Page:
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  11. I love how you turned your email exchanges into this review. It’s a lot of fun, actually!

    I wonder if to appreciate or understand a character who is as focused on sex and their genitals like that you need to have a similar experience — whether it’s personal or through those you know? It just seems to strange to me. I cannot relate to that in any way. But it must be an identifying personality trait (if you can call it that?) for some people… right?

    Did you end up finishing The Slap?

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      • Thanks for making your way back. All through today, Thurs (Weds night your time) I’ve been watching you make your way through various blogs/posts dealing with comments. You must have been up late!

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      • Probably? I tend to find a block of time where I can respond to all the comments at once. I dunno. I just need to be in the right mood. I like to feel mentally focused so I can have a meaningful discussion. None of this “Great post!” and walking away. I like making meaningful connections.

        As far as staying up is concerned, I’ve also had a lot of late-night blogging purely because my unborn child is keeping me up. If she’s this crazy now I cannot imagine what she’ll be like outside of the womb… O_o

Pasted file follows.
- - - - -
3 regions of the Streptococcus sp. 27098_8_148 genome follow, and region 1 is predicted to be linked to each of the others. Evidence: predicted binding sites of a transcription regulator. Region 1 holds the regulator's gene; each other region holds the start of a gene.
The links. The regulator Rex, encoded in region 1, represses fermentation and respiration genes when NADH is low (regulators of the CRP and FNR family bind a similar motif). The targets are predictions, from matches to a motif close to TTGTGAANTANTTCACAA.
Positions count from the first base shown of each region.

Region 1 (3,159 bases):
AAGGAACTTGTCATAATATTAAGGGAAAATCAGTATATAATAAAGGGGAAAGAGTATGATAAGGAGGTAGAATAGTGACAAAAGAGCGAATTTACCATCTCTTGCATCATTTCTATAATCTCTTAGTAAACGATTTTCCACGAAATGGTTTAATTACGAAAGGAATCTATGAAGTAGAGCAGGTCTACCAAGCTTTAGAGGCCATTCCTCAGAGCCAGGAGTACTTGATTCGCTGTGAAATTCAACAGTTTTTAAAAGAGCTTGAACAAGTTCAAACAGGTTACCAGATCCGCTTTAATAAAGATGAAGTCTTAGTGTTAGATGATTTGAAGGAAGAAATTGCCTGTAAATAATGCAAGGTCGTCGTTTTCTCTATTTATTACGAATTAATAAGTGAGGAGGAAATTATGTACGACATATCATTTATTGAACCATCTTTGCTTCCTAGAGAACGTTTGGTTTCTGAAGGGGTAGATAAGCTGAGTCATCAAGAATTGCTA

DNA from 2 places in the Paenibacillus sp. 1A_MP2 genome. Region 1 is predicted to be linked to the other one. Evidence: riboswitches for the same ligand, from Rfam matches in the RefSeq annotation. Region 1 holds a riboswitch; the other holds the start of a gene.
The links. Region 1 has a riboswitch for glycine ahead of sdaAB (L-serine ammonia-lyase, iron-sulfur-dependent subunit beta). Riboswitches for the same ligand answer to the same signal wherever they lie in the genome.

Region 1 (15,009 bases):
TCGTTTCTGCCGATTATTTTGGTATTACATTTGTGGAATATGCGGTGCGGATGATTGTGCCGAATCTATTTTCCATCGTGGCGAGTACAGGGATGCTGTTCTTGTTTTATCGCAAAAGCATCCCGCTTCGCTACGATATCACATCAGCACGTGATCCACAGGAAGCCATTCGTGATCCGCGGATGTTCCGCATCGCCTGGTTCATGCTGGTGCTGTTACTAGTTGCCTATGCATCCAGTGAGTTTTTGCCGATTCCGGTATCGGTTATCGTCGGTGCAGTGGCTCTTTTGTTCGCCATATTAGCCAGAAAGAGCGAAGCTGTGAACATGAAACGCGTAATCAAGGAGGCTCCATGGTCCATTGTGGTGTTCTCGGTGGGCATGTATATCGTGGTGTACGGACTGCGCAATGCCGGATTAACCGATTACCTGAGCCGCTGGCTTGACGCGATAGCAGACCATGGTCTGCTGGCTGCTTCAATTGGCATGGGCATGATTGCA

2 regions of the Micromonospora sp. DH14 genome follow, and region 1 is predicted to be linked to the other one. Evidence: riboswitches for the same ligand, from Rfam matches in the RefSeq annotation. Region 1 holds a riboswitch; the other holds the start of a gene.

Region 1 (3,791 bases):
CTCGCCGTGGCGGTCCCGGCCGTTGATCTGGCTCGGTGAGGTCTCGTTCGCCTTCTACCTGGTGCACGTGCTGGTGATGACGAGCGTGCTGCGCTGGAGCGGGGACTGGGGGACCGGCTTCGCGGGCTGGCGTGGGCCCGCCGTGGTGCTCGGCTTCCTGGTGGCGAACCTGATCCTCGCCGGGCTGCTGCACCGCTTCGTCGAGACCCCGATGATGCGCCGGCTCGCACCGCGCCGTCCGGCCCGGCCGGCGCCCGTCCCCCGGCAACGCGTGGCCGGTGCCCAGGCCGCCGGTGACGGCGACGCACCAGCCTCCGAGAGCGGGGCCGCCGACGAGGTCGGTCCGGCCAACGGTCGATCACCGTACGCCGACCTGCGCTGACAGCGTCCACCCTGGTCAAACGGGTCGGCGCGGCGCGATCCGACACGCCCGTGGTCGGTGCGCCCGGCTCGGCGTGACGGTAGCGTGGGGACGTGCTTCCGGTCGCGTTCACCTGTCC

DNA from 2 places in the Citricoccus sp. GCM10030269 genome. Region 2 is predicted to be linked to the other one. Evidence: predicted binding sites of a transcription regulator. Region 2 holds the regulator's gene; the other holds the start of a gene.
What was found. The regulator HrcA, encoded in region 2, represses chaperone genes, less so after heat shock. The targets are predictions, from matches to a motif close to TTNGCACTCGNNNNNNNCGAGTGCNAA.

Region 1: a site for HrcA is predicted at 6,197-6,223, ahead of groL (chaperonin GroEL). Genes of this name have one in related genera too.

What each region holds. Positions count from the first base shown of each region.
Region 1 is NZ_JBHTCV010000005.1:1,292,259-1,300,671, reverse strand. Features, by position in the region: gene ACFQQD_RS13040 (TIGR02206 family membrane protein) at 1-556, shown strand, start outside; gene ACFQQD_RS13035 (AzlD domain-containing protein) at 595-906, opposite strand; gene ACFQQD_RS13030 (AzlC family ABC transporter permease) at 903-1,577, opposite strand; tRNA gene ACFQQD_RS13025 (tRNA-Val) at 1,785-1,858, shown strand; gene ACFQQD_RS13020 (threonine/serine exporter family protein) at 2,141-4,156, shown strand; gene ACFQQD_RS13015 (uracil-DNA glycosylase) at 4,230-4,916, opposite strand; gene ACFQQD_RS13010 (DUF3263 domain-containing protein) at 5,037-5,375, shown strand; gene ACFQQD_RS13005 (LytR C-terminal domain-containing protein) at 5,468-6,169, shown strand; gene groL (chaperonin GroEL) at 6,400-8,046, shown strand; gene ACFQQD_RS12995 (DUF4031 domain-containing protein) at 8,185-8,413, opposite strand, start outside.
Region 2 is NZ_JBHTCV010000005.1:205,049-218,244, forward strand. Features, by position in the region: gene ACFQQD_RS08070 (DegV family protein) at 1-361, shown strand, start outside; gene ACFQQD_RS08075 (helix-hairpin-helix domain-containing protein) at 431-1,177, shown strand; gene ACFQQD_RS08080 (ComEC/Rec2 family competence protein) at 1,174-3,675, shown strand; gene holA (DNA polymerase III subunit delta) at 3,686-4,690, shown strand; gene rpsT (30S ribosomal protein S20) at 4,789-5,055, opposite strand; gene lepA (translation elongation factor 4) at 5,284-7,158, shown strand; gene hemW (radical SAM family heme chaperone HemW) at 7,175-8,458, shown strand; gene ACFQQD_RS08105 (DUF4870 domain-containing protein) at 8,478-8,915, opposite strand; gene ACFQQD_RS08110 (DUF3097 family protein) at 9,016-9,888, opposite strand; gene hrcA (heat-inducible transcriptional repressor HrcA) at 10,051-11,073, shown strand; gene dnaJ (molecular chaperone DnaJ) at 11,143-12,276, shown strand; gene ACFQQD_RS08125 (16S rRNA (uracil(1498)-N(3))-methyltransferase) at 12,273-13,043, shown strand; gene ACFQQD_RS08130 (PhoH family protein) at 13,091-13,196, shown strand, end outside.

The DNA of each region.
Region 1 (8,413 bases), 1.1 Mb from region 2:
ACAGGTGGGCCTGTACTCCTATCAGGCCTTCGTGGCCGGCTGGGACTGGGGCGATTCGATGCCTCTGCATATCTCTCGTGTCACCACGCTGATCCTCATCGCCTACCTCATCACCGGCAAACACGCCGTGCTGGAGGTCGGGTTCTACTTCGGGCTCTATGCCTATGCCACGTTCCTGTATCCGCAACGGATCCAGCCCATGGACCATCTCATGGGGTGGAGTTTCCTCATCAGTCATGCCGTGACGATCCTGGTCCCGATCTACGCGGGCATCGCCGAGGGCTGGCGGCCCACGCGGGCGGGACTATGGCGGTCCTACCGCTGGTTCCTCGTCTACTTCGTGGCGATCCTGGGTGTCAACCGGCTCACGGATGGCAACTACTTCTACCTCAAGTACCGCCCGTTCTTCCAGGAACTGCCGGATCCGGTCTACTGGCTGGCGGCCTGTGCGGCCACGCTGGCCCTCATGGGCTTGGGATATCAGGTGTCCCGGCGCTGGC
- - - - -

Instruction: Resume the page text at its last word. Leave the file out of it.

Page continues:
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      • Meaningful connections is a bugbear of mine too. Mind you Melanie put the pressure on when she disabled ‘likes’. I like to comment but sometimes it’s really hard to know what to say.

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    • The exchange was fun, and I enjoyed turning it into a post. Melanie is always an insightful, if sometimes left field, reviewer. It’s my experience that guys think with their d@#ks 90% of the time. Tsialkos seems to be particularly aggressive about it.

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  12. Melanie cracks me up. I had the same problem exactly – I just could not get through the first two or three chapters. They were too repulsive! But I also knew that some people loved it. So this conversation was great fun to read! And now I’m curious to hear about Barracuda…

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    • Melanie certainly has a way with words. Obviously lots of people found much in The Slap to engage them and so they overlooked the aggressive sex. I was upset by Tsiolkas allowing Hector to get away with his relationship with the underage Connie, but I still needed Melanie to articulate the underlying theme of assertive penises.